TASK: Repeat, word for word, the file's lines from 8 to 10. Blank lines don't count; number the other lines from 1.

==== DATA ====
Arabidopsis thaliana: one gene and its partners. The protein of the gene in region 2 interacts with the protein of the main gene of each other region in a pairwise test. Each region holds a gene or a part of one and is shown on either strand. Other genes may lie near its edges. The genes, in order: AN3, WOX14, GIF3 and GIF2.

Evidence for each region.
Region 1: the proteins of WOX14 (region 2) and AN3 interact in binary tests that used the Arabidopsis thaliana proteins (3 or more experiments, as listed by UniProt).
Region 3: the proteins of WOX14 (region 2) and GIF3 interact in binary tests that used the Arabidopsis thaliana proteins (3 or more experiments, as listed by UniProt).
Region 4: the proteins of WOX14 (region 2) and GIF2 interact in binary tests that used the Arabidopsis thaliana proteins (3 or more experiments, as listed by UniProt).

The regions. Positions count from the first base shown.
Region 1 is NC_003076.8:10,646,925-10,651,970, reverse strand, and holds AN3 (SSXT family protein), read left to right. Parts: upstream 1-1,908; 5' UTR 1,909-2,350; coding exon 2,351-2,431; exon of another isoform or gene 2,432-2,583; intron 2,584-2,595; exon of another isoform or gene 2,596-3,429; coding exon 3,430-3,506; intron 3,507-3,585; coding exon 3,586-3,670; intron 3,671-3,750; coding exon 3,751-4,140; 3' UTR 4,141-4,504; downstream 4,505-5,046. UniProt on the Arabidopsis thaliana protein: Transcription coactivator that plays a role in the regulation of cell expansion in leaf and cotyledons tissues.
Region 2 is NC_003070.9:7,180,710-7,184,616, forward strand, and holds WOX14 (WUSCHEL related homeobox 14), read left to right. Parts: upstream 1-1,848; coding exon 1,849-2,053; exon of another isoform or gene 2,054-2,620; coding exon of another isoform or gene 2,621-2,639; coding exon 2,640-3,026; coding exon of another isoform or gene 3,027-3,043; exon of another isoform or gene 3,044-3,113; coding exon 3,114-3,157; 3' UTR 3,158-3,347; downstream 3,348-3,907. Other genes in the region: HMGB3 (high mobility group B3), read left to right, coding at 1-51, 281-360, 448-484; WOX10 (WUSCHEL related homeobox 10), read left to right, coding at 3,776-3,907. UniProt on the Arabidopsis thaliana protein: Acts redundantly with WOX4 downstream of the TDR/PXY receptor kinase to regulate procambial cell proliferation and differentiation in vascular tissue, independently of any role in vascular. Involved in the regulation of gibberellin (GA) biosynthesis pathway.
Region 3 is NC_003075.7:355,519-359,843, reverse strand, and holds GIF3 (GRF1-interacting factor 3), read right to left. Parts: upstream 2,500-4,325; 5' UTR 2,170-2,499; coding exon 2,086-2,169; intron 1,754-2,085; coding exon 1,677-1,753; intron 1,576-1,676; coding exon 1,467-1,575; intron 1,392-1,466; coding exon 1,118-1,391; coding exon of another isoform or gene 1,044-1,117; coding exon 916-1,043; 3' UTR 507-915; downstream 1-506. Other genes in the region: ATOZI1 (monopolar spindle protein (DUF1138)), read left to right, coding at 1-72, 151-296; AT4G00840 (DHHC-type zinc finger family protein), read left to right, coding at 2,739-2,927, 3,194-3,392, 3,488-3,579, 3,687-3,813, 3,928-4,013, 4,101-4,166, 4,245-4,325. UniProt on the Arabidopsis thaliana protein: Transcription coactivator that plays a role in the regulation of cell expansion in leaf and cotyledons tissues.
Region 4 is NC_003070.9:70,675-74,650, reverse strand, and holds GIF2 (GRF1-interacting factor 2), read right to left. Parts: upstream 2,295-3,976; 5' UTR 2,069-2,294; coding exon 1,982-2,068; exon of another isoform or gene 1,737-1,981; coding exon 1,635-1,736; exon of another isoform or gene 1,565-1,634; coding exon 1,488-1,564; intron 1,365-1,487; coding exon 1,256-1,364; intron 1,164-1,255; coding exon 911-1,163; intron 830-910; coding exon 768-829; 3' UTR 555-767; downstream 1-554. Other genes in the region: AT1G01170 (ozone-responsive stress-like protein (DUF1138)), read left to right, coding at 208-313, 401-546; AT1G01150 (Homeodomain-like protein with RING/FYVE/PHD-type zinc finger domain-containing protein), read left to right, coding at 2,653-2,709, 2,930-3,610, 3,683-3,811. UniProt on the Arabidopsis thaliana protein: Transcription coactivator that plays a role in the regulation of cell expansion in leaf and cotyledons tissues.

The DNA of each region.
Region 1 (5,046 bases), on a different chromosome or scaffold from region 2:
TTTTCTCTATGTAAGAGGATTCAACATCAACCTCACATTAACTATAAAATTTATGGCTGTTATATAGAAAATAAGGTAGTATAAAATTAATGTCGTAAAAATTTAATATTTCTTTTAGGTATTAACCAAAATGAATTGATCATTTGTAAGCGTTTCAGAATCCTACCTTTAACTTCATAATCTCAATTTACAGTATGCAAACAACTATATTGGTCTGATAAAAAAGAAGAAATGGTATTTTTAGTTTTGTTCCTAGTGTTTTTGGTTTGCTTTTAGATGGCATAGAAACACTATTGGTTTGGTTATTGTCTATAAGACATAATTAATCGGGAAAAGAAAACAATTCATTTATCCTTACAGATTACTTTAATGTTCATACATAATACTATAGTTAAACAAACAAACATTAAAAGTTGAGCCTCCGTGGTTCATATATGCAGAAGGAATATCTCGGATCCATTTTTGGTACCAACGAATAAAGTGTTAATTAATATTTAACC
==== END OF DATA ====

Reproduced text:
Region 2 is NC_003070.9:7,180,710-7,184,616, forward strand, and holds WOX14 (WUSCHEL related homeobox 14), read left to right. Parts: upstream 1-1,848; coding exon 1,849-2,053; exon of another isoform or gene 2,054-2,620; coding exon of another isoform or gene 2,621-2,639; coding exon 2,640-3,026; coding exon of another isoform or gene 3,027-3,043; exon of another isoform or gene 3,044-3,113; coding exon 3,114-3,157; 3' UTR 3,158-3,347; downstream 3,348-3,907. Other genes in the region: HMGB3 (high mobility group B3), read left to right, coding at 1-51, 281-360, 448-484; WOX10 (WUSCHEL related homeobox 10), read left to right, coding at 3,776-3,907. UniProt on the Arabidopsis thaliana protein: Acts redundantly with WOX4 downstream of the TDR/PXY receptor kinase to regulate procambial cell proliferation and differentiation in vascular tissue, independently of any role in vascular. Involved in the regulation of gibberellin (GA) biosynthesis pathway.
Region 3 is NC_003075.7:355,519-359,843, reverse strand, and holds GIF3 (GRF1-interacting factor 3), read right to left. Parts: upstream 2,500-4,325; 5' UTR 2,170-2,499; coding exon 2,086-2,169; intron 1,754-2,085; coding exon 1,677-1,753; intron 1,576-1,676; coding exon 1,467-1,575; intron 1,392-1,466; coding exon 1,118-1,391; coding exon of another isoform or gene 1,044-1,117; coding exon 916-1,043; 3' UTR 507-915; downstream 1-506. Other genes in the region: ATOZI1 (monopolar spindle protein (DUF1138)), read left to right, coding at 1-72, 151-296; AT4G00840 (DHHC-type zinc finger family protein), read left to right, coding at 2,739-2,927, 3,194-3,392, 3,488-3,579, 3,687-3,813, 3,928-4,013, 4,101-4,166, 4,245-4,325. UniProt on the Arabidopsis thaliana protein: Transcription coactivator that plays a role in the regulation of cell expansion in leaf and cotyledons tissues.
Region 4 is NC_003070.9:70,675-74,650, reverse strand, and holds GIF2 (GRF1-interacting factor 2), read right to left. Parts: upstream 2,295-3,976; 5' UTR 2,069-2,294; coding exon 1,982-2,068; exon of another isoform or gene 1,737-1,981; coding exon 1,635-1,736; exon of another isoform or gene 1,565-1,634; coding exon 1,488-1,564; intron 1,365-1,487; coding exon 1,256-1,364; intron 1,164-1,255; coding exon 911-1,163; intron 830-910; coding exon 768-829; 3' UTR 555-767; downstream 1-554. Other genes in the region: AT1G01170 (ozone-responsive stress-like protein (DUF1138)), read left to right, coding at 208-313, 401-546; AT1G01150 (Homeodomain-like protein with RING/FYVE/PHD-type zinc finger domain-containing protein), read left to right, coding at 2,653-2,709, 2,930-3,610, 3,683-3,811. UniProt on the Arabidopsis thaliana protein: Transcription coactivator that plays a role in the regulation of cell expansion in leaf and cotyledons tissues.